Despite his profile, Mr. Kenney did not make the cut when Mr. Harper named his first cabinet. Instead, he was appointed parliamentary secretary to the prime minister and, the following year, secretary of state for multiculturalism.
Tenzin Khangsar, Mr. Kenney’s first chief of staff, said it was disappointing to be shut out of cabinet but his boss didn’t dwell on it. Instead, he leaned into his new role. “Would he hurt for one day? Absolutely. A lot of people said, ‘Damn, you should have been in cabinet,’” Mr. Khangsar said. “I think to Jason’s testament, he put his head down, he did what was critical to the team, which was ethnic outreach. He did very well.”
Mr. Kenney became the Conservative Party’s main envoy to the suburban immigrant communities, especially around Toronto, that were essential for Mr. Harper to win a majority government in 2011. His schedule was packed with visits to temples, mosques, churches and festivals, sometimes squeezing in 10 or more events into a single weekend, Mr. Khangsar said. His enthusiasm for the job earned him the nickname Minister for Curry in a Hurry.
Mr. Kenney saw common cause with first- and second-generation Canadians who he believed shared the party’s, and his own, traditional social values. He has repeated that strategy as UCP Leader, actively courting candidates and voters from immigrant communities and proudly pointing out that his slate of candidates is the most racially diverse among the major parties.
He was promoted to minister of immigration and multiculturalism two years into Mr. Harper’s government, which only seemed to intensify his outreach activity. And he continued that work even as moved on to the ministries of employment and then defence.
Mr. Kenney also got to work reforming Canada’s immigration system, handing more power to the provinces to pick economic immigrants, significantly reducing backlogs while increasing immigration numbers and addressing what the government saw as abuses of the asylum system.
Some of those changes fuelled intense criticism, allegations of racism and successful legal challenges. They included cuts to refugee health-care coverage and a ban on face coverings such as the niqab at citizenship ceremonies, both overturned by court rulings. When his department revised the citizenship guide, the new document included a controversial reference to “barbaric cultural practices,” which has since been removed.
Bernie Farber, a former CEO of the Canadian Jewish Congress, said Mr. Kenney was a study in opposites. On the one hand, Mr. Kenney earned his respect while working on files such as an international Holocaust education project and seemed to embrace new Canadians. But he said Mr. Kenney was also responsible for some of the Harper government’s more alarming policies involving minorities, in particular refugees and Muslims. Mr. Farber said he was particularly shocked when the Canadian government erected billboards in Hungarian cities that were home to Roma refugees, warning that unsuccessful asylum applicants in Canada would be quickly deported.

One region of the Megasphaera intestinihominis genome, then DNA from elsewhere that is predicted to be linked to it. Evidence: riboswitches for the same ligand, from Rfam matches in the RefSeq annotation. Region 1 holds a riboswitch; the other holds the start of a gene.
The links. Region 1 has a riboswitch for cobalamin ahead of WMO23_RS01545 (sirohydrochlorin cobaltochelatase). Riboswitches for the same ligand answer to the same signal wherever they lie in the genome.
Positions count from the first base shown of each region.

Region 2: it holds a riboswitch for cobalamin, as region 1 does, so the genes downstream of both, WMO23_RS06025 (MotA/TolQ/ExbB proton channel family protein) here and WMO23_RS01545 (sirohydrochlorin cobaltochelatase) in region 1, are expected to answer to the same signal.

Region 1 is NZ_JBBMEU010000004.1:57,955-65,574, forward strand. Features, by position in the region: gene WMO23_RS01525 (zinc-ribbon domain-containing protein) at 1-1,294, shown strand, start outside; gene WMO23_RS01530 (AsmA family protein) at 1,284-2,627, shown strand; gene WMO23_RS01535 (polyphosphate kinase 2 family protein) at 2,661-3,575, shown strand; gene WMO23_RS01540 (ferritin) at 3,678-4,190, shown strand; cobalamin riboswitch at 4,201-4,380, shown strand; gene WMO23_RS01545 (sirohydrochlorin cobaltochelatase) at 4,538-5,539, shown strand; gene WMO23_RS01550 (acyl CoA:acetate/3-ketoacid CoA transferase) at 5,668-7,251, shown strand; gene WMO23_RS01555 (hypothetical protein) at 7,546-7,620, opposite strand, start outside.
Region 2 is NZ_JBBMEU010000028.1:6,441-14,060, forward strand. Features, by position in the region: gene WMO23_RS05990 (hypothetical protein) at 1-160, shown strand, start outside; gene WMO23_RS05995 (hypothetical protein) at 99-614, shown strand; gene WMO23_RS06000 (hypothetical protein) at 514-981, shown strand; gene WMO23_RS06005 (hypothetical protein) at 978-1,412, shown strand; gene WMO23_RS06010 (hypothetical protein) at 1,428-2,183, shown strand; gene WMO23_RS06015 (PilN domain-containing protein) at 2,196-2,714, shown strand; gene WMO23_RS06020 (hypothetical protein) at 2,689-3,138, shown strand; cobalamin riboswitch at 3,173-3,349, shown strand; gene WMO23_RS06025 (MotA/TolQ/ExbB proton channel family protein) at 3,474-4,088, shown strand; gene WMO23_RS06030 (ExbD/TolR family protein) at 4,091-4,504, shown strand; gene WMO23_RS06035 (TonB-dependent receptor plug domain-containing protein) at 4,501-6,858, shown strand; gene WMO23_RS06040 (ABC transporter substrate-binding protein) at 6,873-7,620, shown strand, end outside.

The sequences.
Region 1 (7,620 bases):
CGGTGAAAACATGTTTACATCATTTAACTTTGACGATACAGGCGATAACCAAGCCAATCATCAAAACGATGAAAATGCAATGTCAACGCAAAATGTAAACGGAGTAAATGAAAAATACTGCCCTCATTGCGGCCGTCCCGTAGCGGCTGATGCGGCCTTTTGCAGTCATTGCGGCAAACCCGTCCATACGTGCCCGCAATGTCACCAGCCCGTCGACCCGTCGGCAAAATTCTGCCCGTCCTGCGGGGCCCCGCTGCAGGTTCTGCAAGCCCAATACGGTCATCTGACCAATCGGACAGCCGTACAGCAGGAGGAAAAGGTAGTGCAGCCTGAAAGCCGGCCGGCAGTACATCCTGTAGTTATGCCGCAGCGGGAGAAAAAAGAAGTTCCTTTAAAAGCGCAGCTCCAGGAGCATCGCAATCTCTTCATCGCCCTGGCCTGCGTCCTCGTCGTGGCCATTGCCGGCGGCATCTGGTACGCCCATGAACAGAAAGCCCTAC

“At one point in his career, he did and said not just the right things but the morally correct things to do in relation to human rights,” said Mr. Farber, whose Canadian Anti-Hate Network has been critical of the UCP. “And then, at the flip of a switch, it would be like we had a different Jason Kenney.”
Mr. Kenney’s provincial election campaign has been knocked off message repeatedly by a string of revelations about homophobic or racist comments from his candidates. Two resigned during the first week of the campaign, and several others have apologized. As well, his pledge to roll back some protections for gay-straight alliance clubs at schools – he would allow the clubs but would remove a prohibition on informing parents – has prompted protests in Calgary and Edmonton.
Those incidents have gained traction in part because of Mr. Kenney’s own history as an advocate against same-sex and abortion rights, which the New Democrats have used to paint him as an extreme social conservative.
He began that activism in the late 1980s while attending the University of San Francisco, a private Jesuit school in a city he later described as “Sodom by the Sea.” He spent his time there as part of a debate club called the Philhistorians, writing for the student newspaper, The Foghorn, and as one of the school’s most vocal opponents of abortion and gay rights.
When the university said its free-speech rules allowed abortion-rights advocates to petition on campus, he petitioned the Vatican to strip the school of its accreditation. He also pushed back when the university introduced a new constitution that would prohibit discrimination based on sexual orientation, arguing that adding such protection would upend the school’s roots in “Catholic moral teaching.”
Off campus, he fought against a referendum that would have extended spousal rights for same-sex couples. The initiative, known as Proposition S, failed by a slim margin in 1989. A similar vote passed the following year.